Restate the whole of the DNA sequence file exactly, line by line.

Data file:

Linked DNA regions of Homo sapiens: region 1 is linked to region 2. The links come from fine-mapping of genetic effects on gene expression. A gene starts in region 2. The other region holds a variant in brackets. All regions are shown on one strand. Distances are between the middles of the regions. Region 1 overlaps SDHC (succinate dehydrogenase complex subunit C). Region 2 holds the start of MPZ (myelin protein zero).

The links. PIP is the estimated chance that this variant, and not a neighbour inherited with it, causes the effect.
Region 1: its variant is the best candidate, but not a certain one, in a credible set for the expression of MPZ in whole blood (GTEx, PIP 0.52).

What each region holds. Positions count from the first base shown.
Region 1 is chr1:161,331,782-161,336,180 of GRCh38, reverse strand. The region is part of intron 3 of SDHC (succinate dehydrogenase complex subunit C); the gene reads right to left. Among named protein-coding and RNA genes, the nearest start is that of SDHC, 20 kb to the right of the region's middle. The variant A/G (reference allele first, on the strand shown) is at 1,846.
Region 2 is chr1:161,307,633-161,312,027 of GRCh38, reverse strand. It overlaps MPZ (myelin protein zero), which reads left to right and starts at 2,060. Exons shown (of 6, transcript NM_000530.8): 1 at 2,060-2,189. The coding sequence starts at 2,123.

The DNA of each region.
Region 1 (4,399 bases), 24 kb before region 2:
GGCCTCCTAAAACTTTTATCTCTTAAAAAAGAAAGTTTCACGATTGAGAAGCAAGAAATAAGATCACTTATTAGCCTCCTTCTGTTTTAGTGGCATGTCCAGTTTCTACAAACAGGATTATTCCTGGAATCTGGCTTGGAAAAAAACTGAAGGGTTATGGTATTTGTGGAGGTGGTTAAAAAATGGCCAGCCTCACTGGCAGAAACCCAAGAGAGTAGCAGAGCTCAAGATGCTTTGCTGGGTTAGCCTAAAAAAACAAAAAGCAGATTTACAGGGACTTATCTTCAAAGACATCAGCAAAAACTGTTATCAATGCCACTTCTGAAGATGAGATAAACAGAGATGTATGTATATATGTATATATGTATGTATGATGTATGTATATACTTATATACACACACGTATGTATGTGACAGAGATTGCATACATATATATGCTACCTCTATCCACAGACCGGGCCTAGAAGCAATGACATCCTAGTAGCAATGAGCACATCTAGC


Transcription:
Linked DNA regions of Homo sapiens: region 1 is linked to region 2. The links come from fine-mapping of genetic effects on gene expression. A gene starts in region 2. The other region holds a variant in brackets. All regions are shown on one strand. Distances are between the middles of the regions. Region 1 overlaps SDHC (succinate dehydrogenase complex subunit C). Region 2 holds the start of MPZ (myelin protein zero).

The links. PIP is the estimated chance that this variant, and not a neighbour inherited with it, causes the effect.
Region 1: its variant is the best candidate, but not a certain one, in a credible set for the expression of MPZ in whole blood (GTEx, PIP 0.52).

What each region holds. Positions count from the first base shown.
Region 1 is chr1:161,331,782-161,336,180 of GRCh38, reverse strand. The region is part of intron 3 of SDHC (succinate dehydrogenase complex subunit C); the gene reads right to left. Among named protein-coding and RNA genes, the nearest start is that of SDHC, 20 kb to the right of the region's middle. The variant A/G (reference allele first, on the strand shown) is at 1,846.
Region 2 is chr1:161,307,633-161,312,027 of GRCh38, reverse strand. It overlaps MPZ (myelin protein zero), which reads left to right and starts at 2,060. Exons shown (of 6, transcript NM_000530.8): 1 at 2,060-2,189. The coding sequence starts at 2,123.

The DNA of each region.
Region 1 (4,399 bases), 24 kb before region 2:
GGCCTCCTAAAACTTTTATCTCTTAAAAAAGAAAGTTTCACGATTGAGAAGCAAGAAATAAGATCACTTATTAGCCTCCTTCTGTTTTAGTGGCATGTCCAGTTTCTACAAACAGGATTATTCCTGGAATCTGGCTTGGAAAAAAACTGAAGGGTTATGGTATTTGTGGAGGTGGTTAAAAAATGGCCAGCCTCACTGGCAGAAACCCAAGAGAGTAGCAGAGCTCAAGATGCTTTGCTGGGTTAGCCTAAAAAAACAAAAAGCAGATTTACAGGGACTTATCTTCAAAGACATCAGCAAAAACTGTTATCAATGCCACTTCTGAAGATGAGATAAACAGAGATGTATGTATATATGTATATATGTATGTATGATGTATGTATATACTTATATACACACACGTATGTATGTGACAGAGATTGCATACATATATATGCTACCTCTATCCACAGACCGGGCCTAGAAGCAATGACATCCTAGTAGCAATGAGCACATCTAGC